Ecology and Christian Humility

I recently read the book Earth in Human Hands by David Grinspoon. In his book, he discusses how human civilization is shaping the planet and how humanity has become a geological force, affecting planetary cycles in unexpected ways. Over the past few decades, various authors have noticed this and have begun to use the term “Anthropocene” to describe this current human-created epoch.

He goes one step farther, however, and argues that we could be in the midst of a new eon, the “Sapiozoic” eon. Earth’s history is divided up into four eons, the Hadean, the Archean, the Proterozoic, and the Phanerozoic. Each eon is defined by a particular geologic regime that changed the nature of the planetary system. For example, the Archaean, is when life first formed on Earth About 3.8 billion years ago. The Proterozoic, which began about 2.5 Billion years ago and ended 542 million years ago with the Cambrian explosion, may have been when life became a geologic force, when life on Earth went from being life on a planet to being part of a living planet. This could be considered the birth of the biosphere as we understand it today. That is a globally connected system that influences planetary processes.

Grinspoon suggests something similar might be happening today with the relationship between intelligence and the planet. Just as living systems became a dominant geological force in the Proterozoic, cognitive processes may be becoming a dominant geological force in the present time, beginning a new eon. The planet may be becoming not just a living planet but a sapient planet. This is an idea which I have explored in previous blog posts. The consequence of this of course is that humans may be become the masters of the planet during this new eon. The destiny of Earth’s biosphere is increasingly in our hands. This is a point which David Grinspoon explores in his book. Although he does discuss the ways in which we are unprepared and even unworthy of the role of planetary engineers, he takes a hopeful stance, arguing that planetary engineer is a role that we, or our descendents, or our creations, may be able to grow into over time.

Humans do not have the best track record with running the planet. The past few centuries, characterized by environmental destruction at the hands of human industry and an ongoing mass extinction demonstrate this. There are some people who argue that we are unworthy of being planetary stewards and that we should abdicate and go back to a simpler lifestyle in which we are not running the planet and driving geologic processes.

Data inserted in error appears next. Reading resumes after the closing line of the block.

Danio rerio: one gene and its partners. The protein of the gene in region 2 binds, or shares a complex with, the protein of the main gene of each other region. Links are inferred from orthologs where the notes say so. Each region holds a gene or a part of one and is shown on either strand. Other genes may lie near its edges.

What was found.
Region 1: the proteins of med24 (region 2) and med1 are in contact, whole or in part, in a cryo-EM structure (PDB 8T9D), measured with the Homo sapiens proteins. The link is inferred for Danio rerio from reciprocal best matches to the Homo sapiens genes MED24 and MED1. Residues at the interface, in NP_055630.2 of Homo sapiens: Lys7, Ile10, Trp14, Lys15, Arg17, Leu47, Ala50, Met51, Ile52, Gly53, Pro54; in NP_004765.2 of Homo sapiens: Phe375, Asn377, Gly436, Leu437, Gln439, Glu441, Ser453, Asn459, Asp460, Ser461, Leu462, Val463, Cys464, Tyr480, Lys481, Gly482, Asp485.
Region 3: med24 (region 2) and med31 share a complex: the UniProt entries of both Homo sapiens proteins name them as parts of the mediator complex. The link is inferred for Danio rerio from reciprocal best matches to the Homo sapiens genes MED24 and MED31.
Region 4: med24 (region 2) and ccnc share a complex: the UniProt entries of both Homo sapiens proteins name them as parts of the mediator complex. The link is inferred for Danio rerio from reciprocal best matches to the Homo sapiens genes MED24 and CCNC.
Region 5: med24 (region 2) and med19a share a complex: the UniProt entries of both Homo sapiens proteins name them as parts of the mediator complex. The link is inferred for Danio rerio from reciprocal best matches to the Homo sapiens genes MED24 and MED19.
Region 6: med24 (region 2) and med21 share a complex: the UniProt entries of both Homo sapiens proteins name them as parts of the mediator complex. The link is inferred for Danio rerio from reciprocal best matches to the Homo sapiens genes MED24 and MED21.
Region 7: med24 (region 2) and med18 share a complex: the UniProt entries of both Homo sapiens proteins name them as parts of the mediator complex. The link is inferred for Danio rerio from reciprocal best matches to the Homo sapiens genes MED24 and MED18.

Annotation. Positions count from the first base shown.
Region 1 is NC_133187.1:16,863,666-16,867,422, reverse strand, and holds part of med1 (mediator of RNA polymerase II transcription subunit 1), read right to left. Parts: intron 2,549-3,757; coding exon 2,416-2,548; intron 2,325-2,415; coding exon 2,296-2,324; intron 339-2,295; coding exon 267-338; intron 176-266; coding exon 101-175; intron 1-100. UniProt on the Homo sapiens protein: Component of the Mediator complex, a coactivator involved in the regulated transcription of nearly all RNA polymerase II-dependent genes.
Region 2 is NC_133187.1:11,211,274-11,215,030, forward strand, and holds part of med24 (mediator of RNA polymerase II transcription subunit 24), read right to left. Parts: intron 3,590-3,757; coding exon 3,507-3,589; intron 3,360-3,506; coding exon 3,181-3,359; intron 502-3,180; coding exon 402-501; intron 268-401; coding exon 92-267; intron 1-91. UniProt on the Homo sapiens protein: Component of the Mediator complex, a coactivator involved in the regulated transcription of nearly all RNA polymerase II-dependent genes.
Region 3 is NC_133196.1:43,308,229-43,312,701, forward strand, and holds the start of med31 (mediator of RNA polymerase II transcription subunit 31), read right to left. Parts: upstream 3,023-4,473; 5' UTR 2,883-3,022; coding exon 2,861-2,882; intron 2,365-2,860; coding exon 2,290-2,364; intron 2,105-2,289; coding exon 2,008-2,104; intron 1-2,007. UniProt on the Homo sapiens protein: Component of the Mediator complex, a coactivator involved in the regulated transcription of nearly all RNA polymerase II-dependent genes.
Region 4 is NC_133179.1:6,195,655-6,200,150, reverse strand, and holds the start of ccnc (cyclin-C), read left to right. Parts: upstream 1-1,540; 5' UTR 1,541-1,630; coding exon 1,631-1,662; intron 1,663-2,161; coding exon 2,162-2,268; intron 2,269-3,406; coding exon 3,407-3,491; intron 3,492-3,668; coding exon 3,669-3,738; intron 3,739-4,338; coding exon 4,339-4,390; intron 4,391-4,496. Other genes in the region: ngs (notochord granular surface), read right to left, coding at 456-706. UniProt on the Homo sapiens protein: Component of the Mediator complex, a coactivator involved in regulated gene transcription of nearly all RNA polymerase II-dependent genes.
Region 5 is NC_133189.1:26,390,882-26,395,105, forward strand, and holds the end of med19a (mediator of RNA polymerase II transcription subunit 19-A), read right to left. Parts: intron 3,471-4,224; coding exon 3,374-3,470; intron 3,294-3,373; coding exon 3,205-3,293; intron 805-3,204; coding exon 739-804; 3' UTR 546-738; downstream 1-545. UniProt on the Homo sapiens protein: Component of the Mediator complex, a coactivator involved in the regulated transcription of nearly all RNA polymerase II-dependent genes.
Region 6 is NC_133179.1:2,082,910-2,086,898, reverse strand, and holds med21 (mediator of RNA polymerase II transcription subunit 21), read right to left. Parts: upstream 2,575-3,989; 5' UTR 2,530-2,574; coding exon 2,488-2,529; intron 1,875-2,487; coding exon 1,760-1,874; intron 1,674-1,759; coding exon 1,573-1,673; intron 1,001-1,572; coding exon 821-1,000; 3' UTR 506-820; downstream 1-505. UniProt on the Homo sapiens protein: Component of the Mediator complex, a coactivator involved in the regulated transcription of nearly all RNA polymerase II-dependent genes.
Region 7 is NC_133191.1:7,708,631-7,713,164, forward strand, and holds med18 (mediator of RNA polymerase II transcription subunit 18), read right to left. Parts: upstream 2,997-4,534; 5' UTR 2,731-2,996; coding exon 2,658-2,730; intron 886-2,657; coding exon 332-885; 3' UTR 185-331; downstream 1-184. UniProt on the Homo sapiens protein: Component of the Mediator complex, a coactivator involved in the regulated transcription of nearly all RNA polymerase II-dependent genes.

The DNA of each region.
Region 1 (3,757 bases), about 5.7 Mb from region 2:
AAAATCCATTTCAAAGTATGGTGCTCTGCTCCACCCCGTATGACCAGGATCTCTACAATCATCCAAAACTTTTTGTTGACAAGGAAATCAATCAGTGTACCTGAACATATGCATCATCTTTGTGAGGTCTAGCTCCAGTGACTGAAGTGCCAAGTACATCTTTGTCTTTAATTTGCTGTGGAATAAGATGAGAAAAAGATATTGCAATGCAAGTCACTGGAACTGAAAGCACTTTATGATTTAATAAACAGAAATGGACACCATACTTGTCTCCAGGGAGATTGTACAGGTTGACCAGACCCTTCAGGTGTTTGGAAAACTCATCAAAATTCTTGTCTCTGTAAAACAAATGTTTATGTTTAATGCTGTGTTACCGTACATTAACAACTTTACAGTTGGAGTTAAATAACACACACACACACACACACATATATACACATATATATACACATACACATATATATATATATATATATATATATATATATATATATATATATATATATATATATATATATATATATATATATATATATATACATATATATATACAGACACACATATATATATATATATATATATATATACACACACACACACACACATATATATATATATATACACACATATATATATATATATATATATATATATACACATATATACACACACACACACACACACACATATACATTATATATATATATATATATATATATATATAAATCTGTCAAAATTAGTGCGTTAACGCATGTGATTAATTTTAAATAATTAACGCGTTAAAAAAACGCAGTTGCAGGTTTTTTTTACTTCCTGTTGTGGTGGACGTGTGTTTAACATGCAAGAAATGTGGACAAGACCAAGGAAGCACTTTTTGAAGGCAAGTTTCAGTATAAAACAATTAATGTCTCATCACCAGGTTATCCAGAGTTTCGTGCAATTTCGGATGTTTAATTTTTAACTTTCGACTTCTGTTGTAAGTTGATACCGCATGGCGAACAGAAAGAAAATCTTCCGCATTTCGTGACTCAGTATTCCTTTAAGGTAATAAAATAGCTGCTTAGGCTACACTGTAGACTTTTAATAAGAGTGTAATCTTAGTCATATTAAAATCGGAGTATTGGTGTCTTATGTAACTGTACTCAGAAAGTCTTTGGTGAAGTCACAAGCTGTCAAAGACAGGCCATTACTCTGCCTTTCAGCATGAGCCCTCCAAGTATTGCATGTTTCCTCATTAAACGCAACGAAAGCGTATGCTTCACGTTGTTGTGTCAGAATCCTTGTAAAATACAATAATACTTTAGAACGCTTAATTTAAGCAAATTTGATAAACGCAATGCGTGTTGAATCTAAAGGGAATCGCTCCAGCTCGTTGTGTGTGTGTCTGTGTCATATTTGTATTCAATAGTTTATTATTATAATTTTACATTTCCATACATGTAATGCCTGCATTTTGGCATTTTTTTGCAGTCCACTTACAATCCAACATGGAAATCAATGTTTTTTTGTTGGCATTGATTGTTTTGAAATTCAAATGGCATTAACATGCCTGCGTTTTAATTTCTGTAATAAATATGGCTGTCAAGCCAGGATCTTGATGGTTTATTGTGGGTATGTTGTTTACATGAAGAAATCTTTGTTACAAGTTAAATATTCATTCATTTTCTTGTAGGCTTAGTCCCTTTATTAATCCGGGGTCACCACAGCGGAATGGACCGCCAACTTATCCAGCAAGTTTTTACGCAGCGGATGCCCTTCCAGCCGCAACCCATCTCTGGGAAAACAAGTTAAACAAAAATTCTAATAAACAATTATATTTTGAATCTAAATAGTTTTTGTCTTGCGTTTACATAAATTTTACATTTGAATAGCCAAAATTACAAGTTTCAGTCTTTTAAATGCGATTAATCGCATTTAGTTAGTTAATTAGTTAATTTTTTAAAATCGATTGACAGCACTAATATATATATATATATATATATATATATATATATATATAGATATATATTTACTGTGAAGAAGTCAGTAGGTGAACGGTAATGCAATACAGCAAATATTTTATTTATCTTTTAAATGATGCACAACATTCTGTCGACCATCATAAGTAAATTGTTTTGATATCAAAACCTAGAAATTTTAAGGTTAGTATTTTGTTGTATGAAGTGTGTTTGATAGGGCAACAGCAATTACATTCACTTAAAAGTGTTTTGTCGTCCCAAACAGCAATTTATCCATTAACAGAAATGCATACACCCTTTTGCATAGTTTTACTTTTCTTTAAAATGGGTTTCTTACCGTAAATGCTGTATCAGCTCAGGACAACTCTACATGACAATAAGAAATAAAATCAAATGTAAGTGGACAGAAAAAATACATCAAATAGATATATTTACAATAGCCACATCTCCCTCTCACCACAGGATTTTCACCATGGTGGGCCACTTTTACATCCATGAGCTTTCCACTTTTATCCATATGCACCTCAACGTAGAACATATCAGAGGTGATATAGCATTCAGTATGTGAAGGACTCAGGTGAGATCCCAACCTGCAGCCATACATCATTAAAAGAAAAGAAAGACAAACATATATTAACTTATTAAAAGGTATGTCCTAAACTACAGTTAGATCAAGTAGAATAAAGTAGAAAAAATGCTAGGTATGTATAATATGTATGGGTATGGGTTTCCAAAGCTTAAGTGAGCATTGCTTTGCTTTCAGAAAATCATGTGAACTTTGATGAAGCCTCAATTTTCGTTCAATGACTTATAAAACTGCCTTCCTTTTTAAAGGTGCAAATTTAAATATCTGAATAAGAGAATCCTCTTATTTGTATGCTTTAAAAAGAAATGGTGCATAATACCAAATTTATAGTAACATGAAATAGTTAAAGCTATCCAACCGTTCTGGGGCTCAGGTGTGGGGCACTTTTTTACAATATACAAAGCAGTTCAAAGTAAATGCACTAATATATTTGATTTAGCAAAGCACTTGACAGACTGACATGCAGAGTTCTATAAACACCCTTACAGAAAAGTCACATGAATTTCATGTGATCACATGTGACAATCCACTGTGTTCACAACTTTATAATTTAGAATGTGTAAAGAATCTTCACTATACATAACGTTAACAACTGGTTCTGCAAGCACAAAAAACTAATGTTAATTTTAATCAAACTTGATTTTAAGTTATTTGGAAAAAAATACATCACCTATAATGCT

Grinspoon acknowledges this but argues that we have gotten ourselves too deep. We are already controlling the planet so much that even if we did take our hands off the controls we still would be deciding the fate of the planet. Any action we take at this point is going to affect the whole planet and be our responsibility. We may not want this role and are probably unworthy of it, but we are also not able to escape it. The planet is our responsibility now whether we like it or not and whether or not we are qualified.

This tension between being unworthy of a role but being given responsibility for it anyway is very Christian in nature. As Christians have been called to participate in God’s mission to renew the world through his son Jesus Christ. As sinners, we are not worthy of this role, but it is a role that we have been given, nonetheless as Christ followers. This reality both elevates us and humbles us. It elevates us saying that we are precious to God and made co-heirs with Christ. At the same time, it also humbles us by reminding us that our position before God does not have to do with our merits but with the fact that God loves us and all human beings and has shown us mercy by making us co-heirs with his son.

Western Christianity unfortunately also does not have the greatest track record when it comes to the environment. We need to realize that we have responsibility now to manage the planet, but also need to realize that this responsibility does not make us superior to other forms of life. We need to remember that we were not given this role because we are worthy of it.

Grinspoon would probably argue that we have this role because we stumbled into it. We are like a group of teenaged hackers who have discovered that they are now controlling a passenger jet and now have to somehow figure out how to land the plane even though they have no idea how. I would argue that we did not stumble into this role. We were given this role by God so that he could bless us and all creation through us. The fact that we are unqualified for it and unworthy of it should remind us that creation is not about us. We are one part in something far greater. We play an important role in God’s creation but that does not mean that it is all about us.

This is also what Christianity teaches about reality and life in general. We have been given an important role as God’s image bearers, but life and reality are not about us. They are about God and his purposes.

In this way, Christian humility can go hand-in-hand with an ecologically sensitive approach to human development that seeks not just human development, but development of the entire biosphere. Christian humility reminds us that creation is not about us but about God and God has a plan much greater than our dreams of material wealth and accumulation which have fueled so much of the ecological destruction at the hands of human beings.


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